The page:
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Scripto | Transcribe Page
Minutes of the National Convention of Colored Citizens; Held at Buffalo; on the 15th, 16th, 17th, 18th, and 19th of August, 1843; for the purpose of considering their moral and political condition as American citizens.
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Current Saved Transcription [history]
until sufficient money to cover the expense should be furnished them. This proposition was accepted.
The finance committee then reported, that the money collected during the sessions of the body had been more than sufficient to cover the expense, by the sum of eight dollars.
It was moved that the balance be placed in the hands of the publishing committee to aid in publishing the proceedings. Carried.
The President then announced that there was no more business before us.
The following resolutions were then offered, and on motion adopted:
Resolved, That we tender a vote of thanks to our friends in Buffalo, who have so kindly entertained us during our stay among them.
Resolved, That we present our sincere thanks to the citizens of Buffalo, for their attendance at our meetings, for the interest they have manifested, and the attention given to our deliberations during our session.
Resolved, That a vote of thanks be tendered to the trustees of this Hall for the free use of it, and especially to the officers of the Park Street Church for opening their doors for the public meetings of this Convention.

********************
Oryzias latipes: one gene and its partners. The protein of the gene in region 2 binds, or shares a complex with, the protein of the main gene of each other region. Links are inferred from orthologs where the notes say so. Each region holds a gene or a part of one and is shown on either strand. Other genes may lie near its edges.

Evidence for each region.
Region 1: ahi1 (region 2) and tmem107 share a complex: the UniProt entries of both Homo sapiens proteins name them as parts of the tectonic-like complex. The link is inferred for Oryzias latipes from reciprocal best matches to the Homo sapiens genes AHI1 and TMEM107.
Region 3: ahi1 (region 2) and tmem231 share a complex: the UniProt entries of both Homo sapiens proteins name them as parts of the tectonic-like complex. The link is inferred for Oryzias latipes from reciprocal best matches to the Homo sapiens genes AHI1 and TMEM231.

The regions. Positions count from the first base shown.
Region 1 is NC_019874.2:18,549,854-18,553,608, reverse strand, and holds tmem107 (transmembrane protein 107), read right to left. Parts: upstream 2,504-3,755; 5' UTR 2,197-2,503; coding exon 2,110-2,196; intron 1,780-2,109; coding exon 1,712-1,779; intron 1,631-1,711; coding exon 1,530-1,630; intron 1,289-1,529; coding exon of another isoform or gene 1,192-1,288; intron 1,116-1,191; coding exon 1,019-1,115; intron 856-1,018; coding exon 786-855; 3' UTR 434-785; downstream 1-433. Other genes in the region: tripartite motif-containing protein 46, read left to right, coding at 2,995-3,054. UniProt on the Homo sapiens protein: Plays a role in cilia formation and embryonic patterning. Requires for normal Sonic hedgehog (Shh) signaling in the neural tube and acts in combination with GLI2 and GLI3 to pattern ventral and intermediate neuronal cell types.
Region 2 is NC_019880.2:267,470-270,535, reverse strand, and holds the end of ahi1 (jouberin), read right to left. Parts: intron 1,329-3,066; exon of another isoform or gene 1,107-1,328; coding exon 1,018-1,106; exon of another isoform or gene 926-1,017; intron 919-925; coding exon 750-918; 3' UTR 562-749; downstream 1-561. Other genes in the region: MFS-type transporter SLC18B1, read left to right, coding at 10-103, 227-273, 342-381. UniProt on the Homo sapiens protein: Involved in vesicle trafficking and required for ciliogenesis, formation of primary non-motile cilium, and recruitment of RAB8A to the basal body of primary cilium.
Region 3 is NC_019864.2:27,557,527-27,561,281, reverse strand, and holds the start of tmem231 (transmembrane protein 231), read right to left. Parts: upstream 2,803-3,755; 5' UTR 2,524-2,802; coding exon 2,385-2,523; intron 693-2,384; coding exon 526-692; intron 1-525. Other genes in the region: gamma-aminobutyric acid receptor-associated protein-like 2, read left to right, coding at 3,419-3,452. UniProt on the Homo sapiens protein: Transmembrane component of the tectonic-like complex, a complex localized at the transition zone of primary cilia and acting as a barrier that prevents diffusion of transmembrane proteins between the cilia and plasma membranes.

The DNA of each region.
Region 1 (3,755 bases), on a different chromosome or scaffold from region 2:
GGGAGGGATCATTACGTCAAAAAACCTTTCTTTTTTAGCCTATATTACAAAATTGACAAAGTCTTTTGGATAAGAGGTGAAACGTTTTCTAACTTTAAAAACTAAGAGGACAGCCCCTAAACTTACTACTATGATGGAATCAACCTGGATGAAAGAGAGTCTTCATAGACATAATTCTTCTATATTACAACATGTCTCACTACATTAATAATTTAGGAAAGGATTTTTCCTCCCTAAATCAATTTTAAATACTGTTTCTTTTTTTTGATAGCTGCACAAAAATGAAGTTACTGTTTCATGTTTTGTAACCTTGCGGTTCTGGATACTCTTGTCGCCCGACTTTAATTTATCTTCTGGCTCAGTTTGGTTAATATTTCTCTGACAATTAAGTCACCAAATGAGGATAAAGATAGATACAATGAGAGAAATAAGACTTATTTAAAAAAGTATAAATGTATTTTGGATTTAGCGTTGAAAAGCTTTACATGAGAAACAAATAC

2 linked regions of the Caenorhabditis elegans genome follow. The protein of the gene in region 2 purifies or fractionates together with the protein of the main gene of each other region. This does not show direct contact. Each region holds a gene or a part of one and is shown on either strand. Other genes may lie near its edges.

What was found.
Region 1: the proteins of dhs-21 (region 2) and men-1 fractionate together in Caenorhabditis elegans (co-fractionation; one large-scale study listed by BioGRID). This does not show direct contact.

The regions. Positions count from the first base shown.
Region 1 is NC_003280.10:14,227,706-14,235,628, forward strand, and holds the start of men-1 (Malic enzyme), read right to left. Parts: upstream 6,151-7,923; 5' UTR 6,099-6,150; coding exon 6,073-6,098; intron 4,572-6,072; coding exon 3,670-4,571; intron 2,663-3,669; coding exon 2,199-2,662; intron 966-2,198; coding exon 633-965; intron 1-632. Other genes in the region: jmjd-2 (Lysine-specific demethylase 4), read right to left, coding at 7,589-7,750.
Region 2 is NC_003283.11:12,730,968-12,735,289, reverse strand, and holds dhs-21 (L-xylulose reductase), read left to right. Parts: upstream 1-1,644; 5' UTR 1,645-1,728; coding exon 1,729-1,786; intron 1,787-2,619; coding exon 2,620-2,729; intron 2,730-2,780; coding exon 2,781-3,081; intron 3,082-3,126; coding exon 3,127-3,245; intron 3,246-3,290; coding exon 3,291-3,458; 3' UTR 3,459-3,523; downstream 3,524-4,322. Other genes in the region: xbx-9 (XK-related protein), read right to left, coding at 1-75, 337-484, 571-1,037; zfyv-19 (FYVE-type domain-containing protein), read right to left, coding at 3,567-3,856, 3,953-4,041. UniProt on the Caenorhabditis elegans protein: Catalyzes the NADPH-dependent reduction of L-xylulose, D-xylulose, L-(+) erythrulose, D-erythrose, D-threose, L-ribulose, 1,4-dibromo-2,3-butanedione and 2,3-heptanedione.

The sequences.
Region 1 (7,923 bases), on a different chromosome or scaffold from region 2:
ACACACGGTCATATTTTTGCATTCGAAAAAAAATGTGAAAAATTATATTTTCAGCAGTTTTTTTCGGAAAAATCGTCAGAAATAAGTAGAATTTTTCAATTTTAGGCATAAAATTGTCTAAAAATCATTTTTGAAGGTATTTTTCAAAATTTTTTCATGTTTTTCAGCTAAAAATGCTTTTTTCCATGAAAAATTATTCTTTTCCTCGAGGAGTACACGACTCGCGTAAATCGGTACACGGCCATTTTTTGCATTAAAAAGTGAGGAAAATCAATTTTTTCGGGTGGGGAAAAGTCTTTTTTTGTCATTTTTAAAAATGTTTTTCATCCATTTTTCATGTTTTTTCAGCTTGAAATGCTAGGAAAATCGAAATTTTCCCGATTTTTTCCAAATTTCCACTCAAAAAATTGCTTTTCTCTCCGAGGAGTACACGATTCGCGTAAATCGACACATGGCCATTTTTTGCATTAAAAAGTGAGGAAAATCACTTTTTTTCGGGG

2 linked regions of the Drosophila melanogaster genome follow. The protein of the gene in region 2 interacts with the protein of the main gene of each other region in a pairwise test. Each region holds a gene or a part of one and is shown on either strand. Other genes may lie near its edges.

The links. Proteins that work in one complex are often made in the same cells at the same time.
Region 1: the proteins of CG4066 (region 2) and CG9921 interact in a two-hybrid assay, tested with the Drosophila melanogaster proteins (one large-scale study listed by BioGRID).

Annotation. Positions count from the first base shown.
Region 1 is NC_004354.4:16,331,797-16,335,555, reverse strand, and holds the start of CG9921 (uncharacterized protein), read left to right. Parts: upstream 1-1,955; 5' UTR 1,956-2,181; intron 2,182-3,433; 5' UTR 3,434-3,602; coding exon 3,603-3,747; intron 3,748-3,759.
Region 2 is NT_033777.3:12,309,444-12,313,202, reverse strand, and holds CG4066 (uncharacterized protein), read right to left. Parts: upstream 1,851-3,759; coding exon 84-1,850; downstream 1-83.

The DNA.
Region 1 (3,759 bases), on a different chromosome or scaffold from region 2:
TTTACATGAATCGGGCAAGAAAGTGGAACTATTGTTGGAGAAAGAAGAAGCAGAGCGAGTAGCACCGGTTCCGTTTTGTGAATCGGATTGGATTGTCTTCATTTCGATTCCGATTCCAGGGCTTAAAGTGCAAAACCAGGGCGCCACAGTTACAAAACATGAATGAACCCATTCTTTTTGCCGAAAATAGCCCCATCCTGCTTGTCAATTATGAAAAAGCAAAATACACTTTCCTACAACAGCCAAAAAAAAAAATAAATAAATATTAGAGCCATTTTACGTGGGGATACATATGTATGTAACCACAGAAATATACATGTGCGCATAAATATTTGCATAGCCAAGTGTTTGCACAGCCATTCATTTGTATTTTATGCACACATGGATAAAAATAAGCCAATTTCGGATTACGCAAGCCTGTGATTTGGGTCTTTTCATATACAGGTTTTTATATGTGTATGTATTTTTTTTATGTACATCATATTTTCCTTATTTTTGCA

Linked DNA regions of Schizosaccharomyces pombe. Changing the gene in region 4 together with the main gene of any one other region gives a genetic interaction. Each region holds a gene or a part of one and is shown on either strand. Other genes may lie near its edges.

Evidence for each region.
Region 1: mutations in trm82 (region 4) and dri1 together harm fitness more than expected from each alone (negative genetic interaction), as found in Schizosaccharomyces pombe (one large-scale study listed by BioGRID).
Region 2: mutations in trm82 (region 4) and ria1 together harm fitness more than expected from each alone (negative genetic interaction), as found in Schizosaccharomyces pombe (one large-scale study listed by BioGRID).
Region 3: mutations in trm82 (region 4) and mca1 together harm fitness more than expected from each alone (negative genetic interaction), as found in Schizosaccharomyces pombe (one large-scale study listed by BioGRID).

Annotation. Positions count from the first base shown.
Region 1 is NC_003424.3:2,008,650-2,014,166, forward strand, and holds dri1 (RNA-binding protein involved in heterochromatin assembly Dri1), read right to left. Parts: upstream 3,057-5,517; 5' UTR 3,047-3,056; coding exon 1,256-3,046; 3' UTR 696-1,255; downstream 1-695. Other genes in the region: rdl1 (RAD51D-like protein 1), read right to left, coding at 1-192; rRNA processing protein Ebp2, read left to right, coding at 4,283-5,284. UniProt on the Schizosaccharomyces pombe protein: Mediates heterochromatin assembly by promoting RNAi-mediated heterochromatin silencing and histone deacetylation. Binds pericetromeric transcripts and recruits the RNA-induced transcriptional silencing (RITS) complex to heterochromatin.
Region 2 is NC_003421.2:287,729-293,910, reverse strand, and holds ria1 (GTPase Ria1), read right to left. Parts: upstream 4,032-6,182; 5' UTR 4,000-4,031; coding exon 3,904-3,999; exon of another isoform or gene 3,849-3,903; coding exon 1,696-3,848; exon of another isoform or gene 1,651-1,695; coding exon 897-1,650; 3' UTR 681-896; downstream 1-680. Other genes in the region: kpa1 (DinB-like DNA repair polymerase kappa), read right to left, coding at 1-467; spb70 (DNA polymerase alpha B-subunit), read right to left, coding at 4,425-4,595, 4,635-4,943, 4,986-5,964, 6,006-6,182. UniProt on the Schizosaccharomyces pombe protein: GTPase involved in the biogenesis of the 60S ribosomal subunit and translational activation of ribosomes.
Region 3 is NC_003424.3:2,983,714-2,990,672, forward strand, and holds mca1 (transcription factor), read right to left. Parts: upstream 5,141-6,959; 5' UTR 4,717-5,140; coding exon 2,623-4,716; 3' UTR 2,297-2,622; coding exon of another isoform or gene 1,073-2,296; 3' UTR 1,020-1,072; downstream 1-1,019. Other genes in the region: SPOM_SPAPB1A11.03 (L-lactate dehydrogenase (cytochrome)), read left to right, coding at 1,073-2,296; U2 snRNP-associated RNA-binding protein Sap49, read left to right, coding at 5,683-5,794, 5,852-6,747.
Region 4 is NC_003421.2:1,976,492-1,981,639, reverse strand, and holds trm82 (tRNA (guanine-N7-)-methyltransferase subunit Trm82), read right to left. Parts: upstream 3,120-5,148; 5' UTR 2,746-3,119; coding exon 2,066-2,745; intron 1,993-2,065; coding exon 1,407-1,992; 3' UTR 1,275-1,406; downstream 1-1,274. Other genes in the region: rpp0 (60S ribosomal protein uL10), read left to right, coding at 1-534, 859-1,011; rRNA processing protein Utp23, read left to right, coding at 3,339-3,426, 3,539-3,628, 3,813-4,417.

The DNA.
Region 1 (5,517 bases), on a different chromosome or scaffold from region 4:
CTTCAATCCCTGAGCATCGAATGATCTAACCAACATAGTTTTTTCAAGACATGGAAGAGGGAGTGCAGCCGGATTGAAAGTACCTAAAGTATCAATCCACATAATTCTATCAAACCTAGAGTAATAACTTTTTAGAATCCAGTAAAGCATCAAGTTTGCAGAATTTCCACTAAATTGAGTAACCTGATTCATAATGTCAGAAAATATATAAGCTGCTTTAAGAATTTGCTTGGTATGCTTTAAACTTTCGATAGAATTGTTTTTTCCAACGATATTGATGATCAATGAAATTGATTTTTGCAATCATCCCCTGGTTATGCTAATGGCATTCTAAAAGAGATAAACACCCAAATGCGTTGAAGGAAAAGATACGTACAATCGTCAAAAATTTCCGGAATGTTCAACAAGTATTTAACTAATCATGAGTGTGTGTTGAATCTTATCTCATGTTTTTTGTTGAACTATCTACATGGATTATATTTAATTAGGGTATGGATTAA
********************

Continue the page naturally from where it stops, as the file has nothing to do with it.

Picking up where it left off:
Resolved, That a vote of thanks be tendered to the President for the impartial manner with which he has presided over our deliberations, and to the other officers of the Convention, and also to the Chairman of the Business Committee, for his faithfulness in furnishing business for the Convention.
Resolved, That we adjourn sine die, by rendering thanksgiving and praise to Almighty God, who has spread his shield of protection over us, and has favored us with his approving smile.
The Rev. Theo. S. Wright then led the Convention in devout thanksgiving to Almighty God. The convention then united in singing a hymn of praise, after which we parted to meet each other again, we hope, in Convention, if need be, either by representation or in person; if not, to meet, we hope, where there will be no occasion to deliberate upon measures to deliver from slavery and wrongs imposed; but where all shall be equals and free in the highest and most glorious sense.
Thus ended our Convention, after a pleasant but laborious session of four days and a half.
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